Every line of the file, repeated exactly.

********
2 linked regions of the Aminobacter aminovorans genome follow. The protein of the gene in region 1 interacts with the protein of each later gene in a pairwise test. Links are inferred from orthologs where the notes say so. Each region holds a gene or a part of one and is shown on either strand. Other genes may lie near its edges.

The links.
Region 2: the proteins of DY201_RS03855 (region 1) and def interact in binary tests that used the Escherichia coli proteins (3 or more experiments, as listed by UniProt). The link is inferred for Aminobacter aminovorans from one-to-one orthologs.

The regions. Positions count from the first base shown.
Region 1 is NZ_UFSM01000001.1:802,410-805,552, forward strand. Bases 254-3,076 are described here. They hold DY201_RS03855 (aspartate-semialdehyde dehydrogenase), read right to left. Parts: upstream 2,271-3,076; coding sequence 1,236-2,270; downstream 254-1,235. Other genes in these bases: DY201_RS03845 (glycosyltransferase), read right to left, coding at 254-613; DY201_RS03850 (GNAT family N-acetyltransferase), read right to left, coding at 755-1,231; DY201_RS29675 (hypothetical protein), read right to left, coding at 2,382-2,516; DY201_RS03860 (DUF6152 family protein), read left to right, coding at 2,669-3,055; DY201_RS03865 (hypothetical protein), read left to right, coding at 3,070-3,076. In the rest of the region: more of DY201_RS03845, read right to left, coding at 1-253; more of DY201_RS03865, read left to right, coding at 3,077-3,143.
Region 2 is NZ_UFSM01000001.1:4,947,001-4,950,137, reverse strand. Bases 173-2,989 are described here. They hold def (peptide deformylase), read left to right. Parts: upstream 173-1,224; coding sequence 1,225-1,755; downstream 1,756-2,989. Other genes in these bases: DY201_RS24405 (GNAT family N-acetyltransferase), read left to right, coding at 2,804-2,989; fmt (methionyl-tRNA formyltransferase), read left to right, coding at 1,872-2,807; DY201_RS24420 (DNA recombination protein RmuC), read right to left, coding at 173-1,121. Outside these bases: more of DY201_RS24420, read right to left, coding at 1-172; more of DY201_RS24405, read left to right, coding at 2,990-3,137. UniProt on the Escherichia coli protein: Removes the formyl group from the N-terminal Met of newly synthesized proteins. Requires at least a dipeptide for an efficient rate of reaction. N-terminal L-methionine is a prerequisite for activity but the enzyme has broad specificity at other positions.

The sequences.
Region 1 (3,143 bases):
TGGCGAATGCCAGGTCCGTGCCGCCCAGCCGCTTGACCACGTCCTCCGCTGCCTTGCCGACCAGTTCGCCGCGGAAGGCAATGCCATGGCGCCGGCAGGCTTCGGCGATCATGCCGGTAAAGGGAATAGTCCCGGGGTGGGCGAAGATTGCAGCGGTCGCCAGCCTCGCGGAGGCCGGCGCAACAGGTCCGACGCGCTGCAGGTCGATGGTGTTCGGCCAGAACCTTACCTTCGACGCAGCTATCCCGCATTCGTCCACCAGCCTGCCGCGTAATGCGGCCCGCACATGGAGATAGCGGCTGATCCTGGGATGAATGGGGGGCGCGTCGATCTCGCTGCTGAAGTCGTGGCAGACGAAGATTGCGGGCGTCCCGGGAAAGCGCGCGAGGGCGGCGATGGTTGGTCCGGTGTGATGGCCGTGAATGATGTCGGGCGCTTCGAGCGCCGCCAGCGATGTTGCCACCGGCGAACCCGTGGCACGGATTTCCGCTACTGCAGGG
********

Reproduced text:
2 linked regions of the Aminobacter aminovorans genome follow. The protein of the gene in region 1 interacts with the protein of each later gene in a pairwise test. Links are inferred from orthologs where the notes say so. Each region holds a gene or a part of one and is shown on either strand. Other genes may lie near its edges.

The links.
Region 2: the proteins of DY201_RS03855 (region 1) and def interact in binary tests that used the Escherichia coli proteins (3 or more experiments, as listed by UniProt). The link is inferred for Aminobacter aminovorans from one-to-one orthologs.

The regions. Positions count from the first base shown.
Region 1 is NZ_UFSM01000001.1:802,410-805,552, forward strand. Bases 254-3,076 are described here. They hold DY201_RS03855 (aspartate-semialdehyde dehydrogenase), read right to left. Parts: upstream 2,271-3,076; coding sequence 1,236-2,270; downstream 254-1,235. Other genes in these bases: DY201_RS03845 (glycosyltransferase), read right to left, coding at 254-613; DY201_RS03850 (GNAT family N-acetyltransferase), read right to left, coding at 755-1,231; DY201_RS29675 (hypothetical protein), read right to left, coding at 2,382-2,516; DY201_RS03860 (DUF6152 family protein), read left to right, coding at 2,669-3,055; DY201_RS03865 (hypothetical protein), read left to right, coding at 3,070-3,076. In the rest of the region: more of DY201_RS03845, read right to left, coding at 1-253; more of DY201_RS03865, read left to right, coding at 3,077-3,143.
Region 2 is NZ_UFSM01000001.1:4,947,001-4,950,137, reverse strand. Bases 173-2,989 are described here. They hold def (peptide deformylase), read left to right. Parts: upstream 173-1,224; coding sequence 1,225-1,755; downstream 1,756-2,989. Other genes in these bases: DY201_RS24405 (GNAT family N-acetyltransferase), read left to right, coding at 2,804-2,989; fmt (methionyl-tRNA formyltransferase), read left to right, coding at 1,872-2,807; DY201_RS24420 (DNA recombination protein RmuC), read right to left, coding at 173-1,121. Outside these bases: more of DY201_RS24420, read right to left, coding at 1-172; more of DY201_RS24405, read left to right, coding at 2,990-3,137. UniProt on the Escherichia coli protein: Removes the formyl group from the N-terminal Met of newly synthesized proteins. Requires at least a dipeptide for an efficient rate of reaction. N-terminal L-methionine is a prerequisite for activity but the enzyme has broad specificity at other positions.

The sequences.
Region 1 (3,143 bases):
TGGCGAATGCCAGGTCCGTGCCGCCCAGCCGCTTGACCACGTCCTCCGCTGCCTTGCCGACCAGTTCGCCGCGGAAGGCAATGCCATGGCGCCGGCAGGCTTCGGCGATCATGCCGGTAAAGGGAATAGTCCCGGGGTGGGCGAAGATTGCAGCGGTCGCCAGCCTCGCGGAGGCCGGCGCAACAGGTCCGACGCGCTGCAGGTCGATGGTGTTCGGCCAGAACCTTACCTTCGACGCAGCTATCCCGCATTCGTCCACCAGCCTGCCGCGTAATGCGGCCCGCACATGGAGATAGCGGCTGATCCTGGGATGAATGGGGGGCGCGTCGATCTCGCTGCTGAAGTCGTGGCAGACGAAGATTGCGGGCGTCCCGGGAAAGCGCGCGAGGGCGGCGATGGTTGGTCCGGTGTGATGGCCGTGAATGATGTCGGGCGCTTCGAGCGCCGCCAGCGATGTTGCCACCGGCGAACCCGTGGCACGGATTTCCGCTACTGCAGGG